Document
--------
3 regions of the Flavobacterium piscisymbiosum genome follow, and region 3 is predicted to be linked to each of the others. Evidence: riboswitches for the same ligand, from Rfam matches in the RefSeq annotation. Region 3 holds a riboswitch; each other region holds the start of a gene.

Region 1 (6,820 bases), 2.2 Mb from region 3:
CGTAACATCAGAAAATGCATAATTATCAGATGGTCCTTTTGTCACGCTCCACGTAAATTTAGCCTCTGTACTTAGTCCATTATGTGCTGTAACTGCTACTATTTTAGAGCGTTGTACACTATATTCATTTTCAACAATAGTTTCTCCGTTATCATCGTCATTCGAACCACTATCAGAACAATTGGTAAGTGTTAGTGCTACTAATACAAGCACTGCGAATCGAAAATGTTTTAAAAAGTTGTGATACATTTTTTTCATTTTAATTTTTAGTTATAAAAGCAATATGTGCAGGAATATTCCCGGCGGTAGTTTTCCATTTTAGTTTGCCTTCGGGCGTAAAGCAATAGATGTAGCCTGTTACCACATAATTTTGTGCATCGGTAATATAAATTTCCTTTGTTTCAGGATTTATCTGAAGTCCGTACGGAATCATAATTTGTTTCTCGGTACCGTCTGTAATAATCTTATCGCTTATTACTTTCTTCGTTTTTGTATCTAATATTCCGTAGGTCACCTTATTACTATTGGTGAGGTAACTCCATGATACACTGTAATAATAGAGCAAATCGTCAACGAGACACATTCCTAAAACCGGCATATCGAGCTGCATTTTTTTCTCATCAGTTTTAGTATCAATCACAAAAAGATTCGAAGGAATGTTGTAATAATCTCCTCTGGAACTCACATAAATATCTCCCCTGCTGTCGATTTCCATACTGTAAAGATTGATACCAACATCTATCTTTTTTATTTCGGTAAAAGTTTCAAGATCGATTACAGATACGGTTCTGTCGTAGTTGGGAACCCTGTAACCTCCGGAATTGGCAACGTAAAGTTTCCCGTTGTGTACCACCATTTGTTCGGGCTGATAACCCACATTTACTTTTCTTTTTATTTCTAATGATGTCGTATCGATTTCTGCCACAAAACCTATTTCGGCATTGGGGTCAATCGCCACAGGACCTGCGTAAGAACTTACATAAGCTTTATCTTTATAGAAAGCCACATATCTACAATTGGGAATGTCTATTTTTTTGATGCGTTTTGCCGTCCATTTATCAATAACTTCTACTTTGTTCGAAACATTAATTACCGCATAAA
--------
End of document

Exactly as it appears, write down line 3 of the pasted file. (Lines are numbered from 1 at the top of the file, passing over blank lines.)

CGTAACATCAGAAAATGCATAATTATCAGATGGTCCTTTTGTCACGCTCCACGTAAATTTAGCCTCTGTACTTAGTCCATTATGTGCTGTAACTGCTACTATTTTAGAGCGTTGTACACTATATTCATTTTCAACAATAGTTTCTCCGTTATCATCGTCATTCGAACCACTATCAGAACAATTGGTAAGTGTTAGTGCTACTAATACAAGCACTGCGAATCGAAAATGTTTTAAAAAGTTGTGATACATTTTTTTCATTTTAATTTTTAGTTATAAAAGCAATATGTGCAGGAATATTCCCGGCGGTAGTTTTCCATTTTAGTTTGCCTTCGGGCGTAAAGCAATAGATGTAGCCTGTTACCACATAATTTTGTGCATCGGTAATATAAATTTCCTTTGTTTCAGGATTTATCTGAAGTCCGTACGGAATCATAATTTGTTTCTCGGTACCGTCTGTAATAATCTTATCGCTTATTACTTTCTTCGTTTTTGTATCTAATATTCCGTAGGTCACCTTATTACTATTGGTGAGGTAACTCCATGATACACTGTAATAATAGAGCAAATCGTCAACGAGACACATTCCTAAAACCGGCATATCGAGCTGCATTTTTTTCTCATCAGTTTTAGTATCAATCACAAAAAGATTCGAAGGAATGTTGTAATAATCTCCTCTGGAACTCACATAAATATCTCCCCTGCTGTCGATTTCCATACTGTAAAGATTGATACCAACATCTATCTTTTTTATTTCGGTAAAAGTTTCAAGATCGATTACAGATACGGTTCTGTCGTAGTTGGGAACCCTGTAACCTCCGGAATTGGCAACGTAAAGTTTCCCGTTGTGTACCACCATTTGTTCGGGCTGATAACCCACATTTACTTTTCTTTTTATTTCTAATGATGTCGTATCGATTTCTGCCACAAAACCTATTTCGGCATTGGGGTCAATCGCCACAGGACCTGCGTAAGAACTTACATAAGCTTTATCTTTATAGAAAGCCACATATCTACAATTGGGAATGTCTATTTTTTTGATGCGTTTTGCCGTCCATTTATCAATAACTTCTACTTTGTTCGAAACATTAATTACCGCATAAA